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From Our Perspective: Two decades of shifting perspectives

This spring marks 20 years since the first issue of IPE. Our founders Piers Diacre and Fennell Betson started this publication with an assumption that funded pension systems would become more widespread in time, leading to increased diversification and a need for clear, well-researched and well-presented information. 

When IPE first appeared, Tony Dye of Phillips & Drew had not long called the FTSE 100 overvalued at 4,000, Norway had transferred the first tranche of money to its new sovereign wealth fund and ABP had recently been privatised. The year of our launch saw the introduction of the UK’s minimum funding requirement (MFR). The European Commission published a green paper that paved the way for the IORP Directive. Sweden presented a report outlining its PPM supplementary pension system. As the Asian crisis unfolded, eyes were on the launch of the European single currency in 1999 and the wave of asset diversification that was set to follow.

Pension assets have indeed grown exponentially but they are still concentrated in countries like the US, UK, Canada, the Netherlands, Switzerland and a few other countries. The EU has urged member states to expand second-pillar pensions, but progress remains slow. 

Interest rates have trended downwards since the early 1980s to negative levels in some cases by the mid-2010s. The transition to the reality of persistent lower rates, depressed pension funding levels and lower investment returns overall has been difficult. Widespread underfunding of defined benefit (DB) schemes has prevailed, exacerbated by market downturns. Demographics, the transition away from traditional DB pensions and regulation has led to an increased focus on risk management and has spawned the growth of liability-driven investment approaches.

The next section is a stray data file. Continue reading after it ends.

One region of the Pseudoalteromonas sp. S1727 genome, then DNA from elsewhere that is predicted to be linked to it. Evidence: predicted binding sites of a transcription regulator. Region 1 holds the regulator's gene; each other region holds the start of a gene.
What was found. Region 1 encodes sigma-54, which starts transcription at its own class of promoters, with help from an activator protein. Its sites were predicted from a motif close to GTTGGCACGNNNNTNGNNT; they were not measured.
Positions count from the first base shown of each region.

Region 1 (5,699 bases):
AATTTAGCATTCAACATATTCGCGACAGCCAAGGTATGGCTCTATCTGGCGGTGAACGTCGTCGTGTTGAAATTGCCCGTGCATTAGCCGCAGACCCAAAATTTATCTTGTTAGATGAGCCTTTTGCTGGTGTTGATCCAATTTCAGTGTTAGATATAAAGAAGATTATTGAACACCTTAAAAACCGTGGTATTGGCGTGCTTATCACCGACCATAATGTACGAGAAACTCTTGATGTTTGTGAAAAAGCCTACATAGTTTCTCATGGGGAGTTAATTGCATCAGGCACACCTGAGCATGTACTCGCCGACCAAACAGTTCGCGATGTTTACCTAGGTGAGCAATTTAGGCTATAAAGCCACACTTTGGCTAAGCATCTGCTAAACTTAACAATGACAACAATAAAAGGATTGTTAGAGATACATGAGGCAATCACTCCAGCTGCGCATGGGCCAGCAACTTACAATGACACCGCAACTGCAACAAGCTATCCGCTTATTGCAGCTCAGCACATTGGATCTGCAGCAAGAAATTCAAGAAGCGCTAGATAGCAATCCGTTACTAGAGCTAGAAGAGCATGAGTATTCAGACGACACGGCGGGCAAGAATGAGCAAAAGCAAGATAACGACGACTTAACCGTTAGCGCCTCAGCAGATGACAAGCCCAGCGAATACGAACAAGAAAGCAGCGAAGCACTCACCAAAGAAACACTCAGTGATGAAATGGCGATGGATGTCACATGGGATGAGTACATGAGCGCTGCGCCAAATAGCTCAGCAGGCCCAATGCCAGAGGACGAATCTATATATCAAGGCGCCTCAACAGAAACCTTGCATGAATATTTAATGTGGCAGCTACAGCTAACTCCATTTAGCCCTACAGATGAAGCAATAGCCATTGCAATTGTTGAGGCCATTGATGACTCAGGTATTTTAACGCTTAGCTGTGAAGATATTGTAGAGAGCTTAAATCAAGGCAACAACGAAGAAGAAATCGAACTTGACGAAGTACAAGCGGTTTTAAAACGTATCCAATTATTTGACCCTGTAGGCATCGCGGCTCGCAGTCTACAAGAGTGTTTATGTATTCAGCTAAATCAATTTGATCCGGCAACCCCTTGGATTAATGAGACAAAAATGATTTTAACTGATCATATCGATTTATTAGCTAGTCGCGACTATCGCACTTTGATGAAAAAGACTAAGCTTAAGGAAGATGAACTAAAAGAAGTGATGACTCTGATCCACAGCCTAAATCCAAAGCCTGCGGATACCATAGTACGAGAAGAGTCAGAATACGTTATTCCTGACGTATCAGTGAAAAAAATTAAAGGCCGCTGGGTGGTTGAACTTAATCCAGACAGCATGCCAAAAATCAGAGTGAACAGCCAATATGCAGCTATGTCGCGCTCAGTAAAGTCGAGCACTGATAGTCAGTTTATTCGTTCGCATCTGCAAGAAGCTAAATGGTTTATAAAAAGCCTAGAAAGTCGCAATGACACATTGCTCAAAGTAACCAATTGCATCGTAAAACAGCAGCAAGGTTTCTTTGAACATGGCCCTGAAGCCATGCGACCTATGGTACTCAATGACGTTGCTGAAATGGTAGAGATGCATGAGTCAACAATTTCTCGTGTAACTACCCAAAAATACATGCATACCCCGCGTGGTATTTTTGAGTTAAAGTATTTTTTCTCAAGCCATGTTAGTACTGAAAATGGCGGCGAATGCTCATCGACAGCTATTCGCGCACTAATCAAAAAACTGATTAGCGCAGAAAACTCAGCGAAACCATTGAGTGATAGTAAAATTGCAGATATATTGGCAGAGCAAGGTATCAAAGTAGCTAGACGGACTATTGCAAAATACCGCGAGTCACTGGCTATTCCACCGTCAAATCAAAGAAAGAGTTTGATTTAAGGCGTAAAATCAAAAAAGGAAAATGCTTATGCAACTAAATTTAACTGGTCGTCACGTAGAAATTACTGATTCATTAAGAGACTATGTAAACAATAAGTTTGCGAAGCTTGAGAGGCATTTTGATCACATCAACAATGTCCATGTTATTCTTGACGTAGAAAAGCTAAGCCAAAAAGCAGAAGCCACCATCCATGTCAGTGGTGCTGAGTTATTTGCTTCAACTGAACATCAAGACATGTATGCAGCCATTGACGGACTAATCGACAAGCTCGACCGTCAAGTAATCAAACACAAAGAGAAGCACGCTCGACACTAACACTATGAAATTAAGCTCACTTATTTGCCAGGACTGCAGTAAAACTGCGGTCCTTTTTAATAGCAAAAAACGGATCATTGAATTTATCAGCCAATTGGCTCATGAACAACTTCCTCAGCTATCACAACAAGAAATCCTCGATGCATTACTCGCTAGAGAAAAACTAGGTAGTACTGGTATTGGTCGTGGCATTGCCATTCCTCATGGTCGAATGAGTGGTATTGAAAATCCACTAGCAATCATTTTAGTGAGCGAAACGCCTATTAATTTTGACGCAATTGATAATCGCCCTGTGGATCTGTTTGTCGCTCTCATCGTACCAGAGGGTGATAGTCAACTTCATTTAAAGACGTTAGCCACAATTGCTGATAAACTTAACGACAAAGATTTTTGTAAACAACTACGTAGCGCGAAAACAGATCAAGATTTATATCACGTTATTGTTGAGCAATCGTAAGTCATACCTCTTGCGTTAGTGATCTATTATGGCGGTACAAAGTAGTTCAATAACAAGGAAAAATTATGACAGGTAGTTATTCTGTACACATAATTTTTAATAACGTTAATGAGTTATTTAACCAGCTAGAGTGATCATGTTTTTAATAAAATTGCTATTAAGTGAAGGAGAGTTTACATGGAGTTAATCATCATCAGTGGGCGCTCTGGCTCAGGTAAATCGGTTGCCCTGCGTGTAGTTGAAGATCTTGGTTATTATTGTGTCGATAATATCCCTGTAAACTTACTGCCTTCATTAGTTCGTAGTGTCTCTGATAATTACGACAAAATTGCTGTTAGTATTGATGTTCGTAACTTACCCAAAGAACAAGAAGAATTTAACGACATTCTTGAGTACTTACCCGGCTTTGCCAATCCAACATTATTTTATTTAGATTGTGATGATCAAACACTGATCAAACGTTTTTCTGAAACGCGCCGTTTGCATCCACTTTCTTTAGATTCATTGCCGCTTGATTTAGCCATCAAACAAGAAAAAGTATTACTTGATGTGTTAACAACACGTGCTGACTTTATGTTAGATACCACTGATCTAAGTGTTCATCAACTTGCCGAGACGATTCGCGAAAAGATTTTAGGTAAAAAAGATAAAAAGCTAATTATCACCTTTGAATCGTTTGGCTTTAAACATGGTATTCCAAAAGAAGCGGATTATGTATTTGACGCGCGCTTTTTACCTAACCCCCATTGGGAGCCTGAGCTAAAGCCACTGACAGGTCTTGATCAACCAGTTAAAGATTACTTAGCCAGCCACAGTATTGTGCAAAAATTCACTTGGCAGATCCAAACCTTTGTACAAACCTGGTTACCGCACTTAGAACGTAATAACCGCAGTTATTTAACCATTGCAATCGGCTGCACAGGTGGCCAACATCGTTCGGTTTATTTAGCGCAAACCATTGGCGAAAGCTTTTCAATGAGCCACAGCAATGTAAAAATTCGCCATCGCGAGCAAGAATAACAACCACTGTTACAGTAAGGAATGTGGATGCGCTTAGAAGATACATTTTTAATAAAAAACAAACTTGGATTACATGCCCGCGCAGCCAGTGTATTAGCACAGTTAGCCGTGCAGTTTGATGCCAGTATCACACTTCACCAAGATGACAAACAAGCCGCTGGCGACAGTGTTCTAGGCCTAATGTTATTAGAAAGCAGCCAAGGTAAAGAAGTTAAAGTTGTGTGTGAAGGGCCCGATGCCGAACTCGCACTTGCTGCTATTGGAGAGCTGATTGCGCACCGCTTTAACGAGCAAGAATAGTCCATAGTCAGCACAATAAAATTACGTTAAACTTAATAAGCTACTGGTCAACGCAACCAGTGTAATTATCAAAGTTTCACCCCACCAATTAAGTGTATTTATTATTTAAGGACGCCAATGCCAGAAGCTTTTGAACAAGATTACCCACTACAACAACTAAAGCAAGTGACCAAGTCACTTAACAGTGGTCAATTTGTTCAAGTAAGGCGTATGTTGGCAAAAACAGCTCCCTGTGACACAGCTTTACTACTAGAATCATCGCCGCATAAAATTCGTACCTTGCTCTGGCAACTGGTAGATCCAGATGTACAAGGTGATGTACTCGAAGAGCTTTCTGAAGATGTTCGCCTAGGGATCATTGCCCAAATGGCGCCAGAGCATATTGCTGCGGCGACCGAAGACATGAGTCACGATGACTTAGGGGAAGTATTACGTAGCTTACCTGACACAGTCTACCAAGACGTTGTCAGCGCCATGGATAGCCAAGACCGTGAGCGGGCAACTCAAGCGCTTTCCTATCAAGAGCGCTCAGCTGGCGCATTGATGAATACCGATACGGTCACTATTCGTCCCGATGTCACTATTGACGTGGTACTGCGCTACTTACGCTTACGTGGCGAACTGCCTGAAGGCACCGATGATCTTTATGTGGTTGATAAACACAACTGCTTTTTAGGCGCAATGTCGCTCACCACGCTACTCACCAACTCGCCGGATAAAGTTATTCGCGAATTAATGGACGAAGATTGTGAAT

Environmental, social and governance investment approaches have gained ground but their stronghold is still, in many cases, the world of public pension funds. A wider debate about the nature of fiduciary duty is ongoing in relation to areas like climate change and the move to green energy sources.

In asset management, a democratisation of investment through vehicles such as exchange-traded funds has made previously esoteric investment approaches available even to the smallest investors. This democratisation has also led to unparalleled complexity and unprecedented product proliferation, much of which works against pension funds’ interests. The asset management marketplace is littered with failed and obsolete investment products and concepts. Pension funds have rightly challenged the investment sector to be more transparent about costs, and they have become wiser and more realistic about the potential of hedge funds and other alternative investments.

There has been innovation in pension scheme design, but more in thought than deed. The (artificial) binary division between DB and defined contribution persists, despite some innovative blueprints for individual risk-sharing systems, such as defined ambition. 

Looking back at all these challenges, it seems obvious that pension funds are more relevant than ever before – as sophisticated investors, stewards of long-term wealth and custodians of a key element of national retirement systems. Together they are responsible for the welfare of millions of citizens. In 2017 we look ahead with some trepidation to a new relationship between Britain, our home base, and the EU, and what this will bring. But this will not dim our focus on pension and investment issues across the entire European continent as we look ahead to the challenges of the next 20 years.

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